Holocaust on exhibit at Discovery Center
Johnstown facility hosts ‘Deadly Medicine: Creating the Master Race’
It probably was on a family trip to Washington, D.C., in the mid-1990s. I don’t clearly remember just when I visited the United States Holocaust Museum, except that it hadn’t been open for very long.
But I certainly remember being there. Vividly. If that’s the word that should be applied to such an oppressive, sobering experience.
Images returning to mind a quarter-century later include dismaying black and white photographs, sooty brickwork and a deeply pervasive darkness. But what I remember most are the shoes.
If you’ve been to the Holocaust Museum you know what I’m talking about: a long, wide trough piled with shoes — most uniformly browned with age — that had been confiscated from the people entering the Majdanek Concentration Camp; men’s business shoes, women’s dress shoes, shoes with holes in the soles and, mixed among them all, the small shoes of children.
The United States Holocaust Museum presents its experience very, very effectively. Exiting into bright sunlight onto the National Mall, I remember needing several minutes to recover my sense of place and time.
If you haven’t been to the Holocaust Museum, you need to go at some point. For this is much more than a memorial commemorating one of the most evil, murderous periods in human history; it is an important place that confronts hatred and genocide, a place that promotes human dignity.
Meanwhile, though, you can experience some of the Holocaust Museum experience in a much simpler and more-convenient way. The U.S. Holocaust Museum offers three traveling exhibits, and one of them just opened on the second floor of the Johnstown Heritage Discovery Center.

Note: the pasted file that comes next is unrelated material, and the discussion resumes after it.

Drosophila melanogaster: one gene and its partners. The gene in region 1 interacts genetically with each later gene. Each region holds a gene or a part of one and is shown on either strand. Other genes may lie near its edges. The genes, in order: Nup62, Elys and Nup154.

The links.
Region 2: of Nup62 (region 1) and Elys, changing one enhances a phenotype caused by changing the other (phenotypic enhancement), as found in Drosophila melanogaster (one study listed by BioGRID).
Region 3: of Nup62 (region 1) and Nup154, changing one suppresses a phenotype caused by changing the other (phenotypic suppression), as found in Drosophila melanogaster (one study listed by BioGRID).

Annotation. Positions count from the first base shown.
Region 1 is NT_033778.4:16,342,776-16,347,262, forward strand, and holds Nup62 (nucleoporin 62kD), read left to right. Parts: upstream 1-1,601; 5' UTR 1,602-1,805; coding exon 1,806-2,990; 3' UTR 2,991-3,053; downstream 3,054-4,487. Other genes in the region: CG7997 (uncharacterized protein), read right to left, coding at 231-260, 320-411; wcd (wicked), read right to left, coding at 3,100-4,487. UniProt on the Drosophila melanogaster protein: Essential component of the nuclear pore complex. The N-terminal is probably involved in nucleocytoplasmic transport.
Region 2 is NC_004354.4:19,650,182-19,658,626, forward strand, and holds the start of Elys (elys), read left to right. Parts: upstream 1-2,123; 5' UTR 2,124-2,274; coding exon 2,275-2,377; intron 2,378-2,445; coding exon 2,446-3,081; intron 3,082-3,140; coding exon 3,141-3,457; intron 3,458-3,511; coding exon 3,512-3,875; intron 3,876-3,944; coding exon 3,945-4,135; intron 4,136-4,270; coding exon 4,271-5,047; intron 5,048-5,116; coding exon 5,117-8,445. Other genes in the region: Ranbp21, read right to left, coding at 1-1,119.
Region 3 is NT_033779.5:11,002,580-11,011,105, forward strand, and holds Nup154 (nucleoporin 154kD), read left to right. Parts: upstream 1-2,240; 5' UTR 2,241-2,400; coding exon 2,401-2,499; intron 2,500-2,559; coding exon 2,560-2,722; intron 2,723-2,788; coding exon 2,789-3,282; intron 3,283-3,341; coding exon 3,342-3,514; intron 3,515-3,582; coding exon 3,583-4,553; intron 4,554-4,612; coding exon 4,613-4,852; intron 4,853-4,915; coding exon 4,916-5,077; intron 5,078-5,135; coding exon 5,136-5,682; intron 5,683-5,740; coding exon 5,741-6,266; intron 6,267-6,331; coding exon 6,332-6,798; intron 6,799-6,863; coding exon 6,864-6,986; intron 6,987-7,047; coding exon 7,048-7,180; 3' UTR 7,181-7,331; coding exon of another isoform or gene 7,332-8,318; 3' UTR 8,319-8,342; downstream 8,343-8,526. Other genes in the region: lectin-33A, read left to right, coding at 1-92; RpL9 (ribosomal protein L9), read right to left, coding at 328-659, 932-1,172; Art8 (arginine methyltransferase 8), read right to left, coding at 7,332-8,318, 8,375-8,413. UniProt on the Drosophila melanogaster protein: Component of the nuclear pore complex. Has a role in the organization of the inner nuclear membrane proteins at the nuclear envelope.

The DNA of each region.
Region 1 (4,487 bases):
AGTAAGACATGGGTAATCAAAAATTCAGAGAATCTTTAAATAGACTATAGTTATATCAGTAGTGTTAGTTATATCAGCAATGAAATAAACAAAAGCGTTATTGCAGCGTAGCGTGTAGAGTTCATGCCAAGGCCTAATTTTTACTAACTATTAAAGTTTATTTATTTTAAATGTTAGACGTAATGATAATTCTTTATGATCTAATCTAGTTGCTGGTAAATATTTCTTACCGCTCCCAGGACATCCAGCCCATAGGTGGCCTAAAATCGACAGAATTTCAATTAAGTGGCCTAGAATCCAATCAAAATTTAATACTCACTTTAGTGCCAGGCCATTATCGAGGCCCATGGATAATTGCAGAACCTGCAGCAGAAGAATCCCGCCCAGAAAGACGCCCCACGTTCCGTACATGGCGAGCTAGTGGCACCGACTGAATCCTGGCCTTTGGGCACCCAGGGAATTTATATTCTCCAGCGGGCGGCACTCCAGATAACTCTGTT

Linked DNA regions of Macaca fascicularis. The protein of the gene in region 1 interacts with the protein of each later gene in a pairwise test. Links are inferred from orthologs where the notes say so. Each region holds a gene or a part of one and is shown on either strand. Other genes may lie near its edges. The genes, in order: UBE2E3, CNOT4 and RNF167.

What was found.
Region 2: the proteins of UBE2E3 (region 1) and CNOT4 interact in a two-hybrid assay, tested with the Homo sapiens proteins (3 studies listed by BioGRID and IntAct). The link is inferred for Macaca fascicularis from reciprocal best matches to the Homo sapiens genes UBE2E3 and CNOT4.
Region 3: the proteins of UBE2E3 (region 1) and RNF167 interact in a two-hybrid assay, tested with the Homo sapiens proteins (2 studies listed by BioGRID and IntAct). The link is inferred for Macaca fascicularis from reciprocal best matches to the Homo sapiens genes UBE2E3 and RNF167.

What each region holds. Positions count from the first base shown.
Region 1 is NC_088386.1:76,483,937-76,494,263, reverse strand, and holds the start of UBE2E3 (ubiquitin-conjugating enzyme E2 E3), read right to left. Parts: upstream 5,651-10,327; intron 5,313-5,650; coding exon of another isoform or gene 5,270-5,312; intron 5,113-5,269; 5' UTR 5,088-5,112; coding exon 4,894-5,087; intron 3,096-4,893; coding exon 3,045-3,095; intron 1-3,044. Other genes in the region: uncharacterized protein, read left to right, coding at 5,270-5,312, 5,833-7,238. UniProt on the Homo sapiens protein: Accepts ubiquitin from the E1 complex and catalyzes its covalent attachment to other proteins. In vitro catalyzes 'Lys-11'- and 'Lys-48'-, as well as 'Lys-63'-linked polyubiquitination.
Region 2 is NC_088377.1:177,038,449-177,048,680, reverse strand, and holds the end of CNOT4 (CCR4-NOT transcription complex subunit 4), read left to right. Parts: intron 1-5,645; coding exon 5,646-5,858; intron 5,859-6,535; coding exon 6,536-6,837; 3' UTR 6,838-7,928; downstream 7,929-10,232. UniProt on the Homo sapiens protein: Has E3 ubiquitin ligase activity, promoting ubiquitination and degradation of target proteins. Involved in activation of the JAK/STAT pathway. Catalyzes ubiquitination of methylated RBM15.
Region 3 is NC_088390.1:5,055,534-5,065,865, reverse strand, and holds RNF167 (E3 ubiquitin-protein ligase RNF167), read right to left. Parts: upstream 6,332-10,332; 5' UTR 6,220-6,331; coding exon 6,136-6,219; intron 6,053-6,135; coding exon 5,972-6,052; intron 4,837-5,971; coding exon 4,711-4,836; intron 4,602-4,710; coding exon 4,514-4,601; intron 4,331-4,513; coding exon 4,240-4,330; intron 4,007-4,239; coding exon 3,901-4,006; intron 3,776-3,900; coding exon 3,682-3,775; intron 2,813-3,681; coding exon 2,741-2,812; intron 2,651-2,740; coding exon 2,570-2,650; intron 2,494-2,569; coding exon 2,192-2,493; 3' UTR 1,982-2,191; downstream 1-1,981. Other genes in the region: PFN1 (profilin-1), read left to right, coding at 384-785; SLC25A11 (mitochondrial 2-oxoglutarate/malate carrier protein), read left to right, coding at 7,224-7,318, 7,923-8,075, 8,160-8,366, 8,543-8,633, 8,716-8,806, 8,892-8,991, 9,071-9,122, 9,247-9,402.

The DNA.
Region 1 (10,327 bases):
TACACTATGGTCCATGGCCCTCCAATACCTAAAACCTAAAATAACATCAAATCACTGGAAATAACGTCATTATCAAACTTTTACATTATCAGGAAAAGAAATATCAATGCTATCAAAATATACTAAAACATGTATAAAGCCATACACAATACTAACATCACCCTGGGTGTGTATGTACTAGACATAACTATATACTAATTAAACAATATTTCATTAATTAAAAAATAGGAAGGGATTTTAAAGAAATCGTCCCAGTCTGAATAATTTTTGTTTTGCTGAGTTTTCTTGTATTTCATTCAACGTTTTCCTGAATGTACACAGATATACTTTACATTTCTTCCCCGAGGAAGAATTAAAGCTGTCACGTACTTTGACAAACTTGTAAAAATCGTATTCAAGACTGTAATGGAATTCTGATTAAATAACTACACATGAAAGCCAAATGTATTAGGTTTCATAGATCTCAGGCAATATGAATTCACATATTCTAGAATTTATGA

Titled “Deadly Medicine: Creating the Master Race,” this exhibit explores some of the factors that fed into the holocaust. For the decision to kill 17 million people didn’t happen abruptly or impulsively.
Eugenics — the concept of trying to improve the human gene pool through selective breeding — applied a positive veneer to an abhorrent concept, laying at least some of the foundation for what followed.
This pseudo-science brought together researchers, physicians, public health officials and others typically dedicated to serving the public good with Nazis who had a more malevolent agenda.
In pursuit of the cause of enabling the “Aryan” race to thrive, Nazis systematically purged those perceived to be “inferiors” — which not only included six million Jews but Gypsies, people with “hereditary illnesses,” other ethnic minorities and homosexuals.
The curators of “Deadly Medicine” point out that the exhibit’s value extends far beyond interpreting history. It offers very relevant lessons for today on some of our complex bio-medical ethnics issues, including how we acquire and use scientific knowledge and how individuals’ rights are weighed against those of the larger community.
There is nothing fluffy about this exhibit. Its curators caution that due to its subject matter, parental and viewer discretion is advised.
But thanks to impressive levels of support from a variety of foundations and Jewish-related funds, a large cross-section of our region should be able to see this exhibit without cost, if desired. Students of dozens of school districts will be bused in, and the general public will be admitted free of charge every Saturday through April 27, when the exhibit will close and move on.
Today, as the last of the holocaust survivors are passing on, there seem to be growing numbers of holocaust deniers. Which means the United States Holocaust Museum and its traveling exhibits have an increasingly important mission — one etched into a wall at the museum in Washington — that is expressed in Deuteronomy 4:9 — “Only guard yourself and guard your soul carefully, lest you forget the things your eyes saw, and lest these things depart your heart all the days of your life. And you shall make them known to your children, and to your children’s children.”
For more information on “Deadly Medicine,” visit JAHA.org.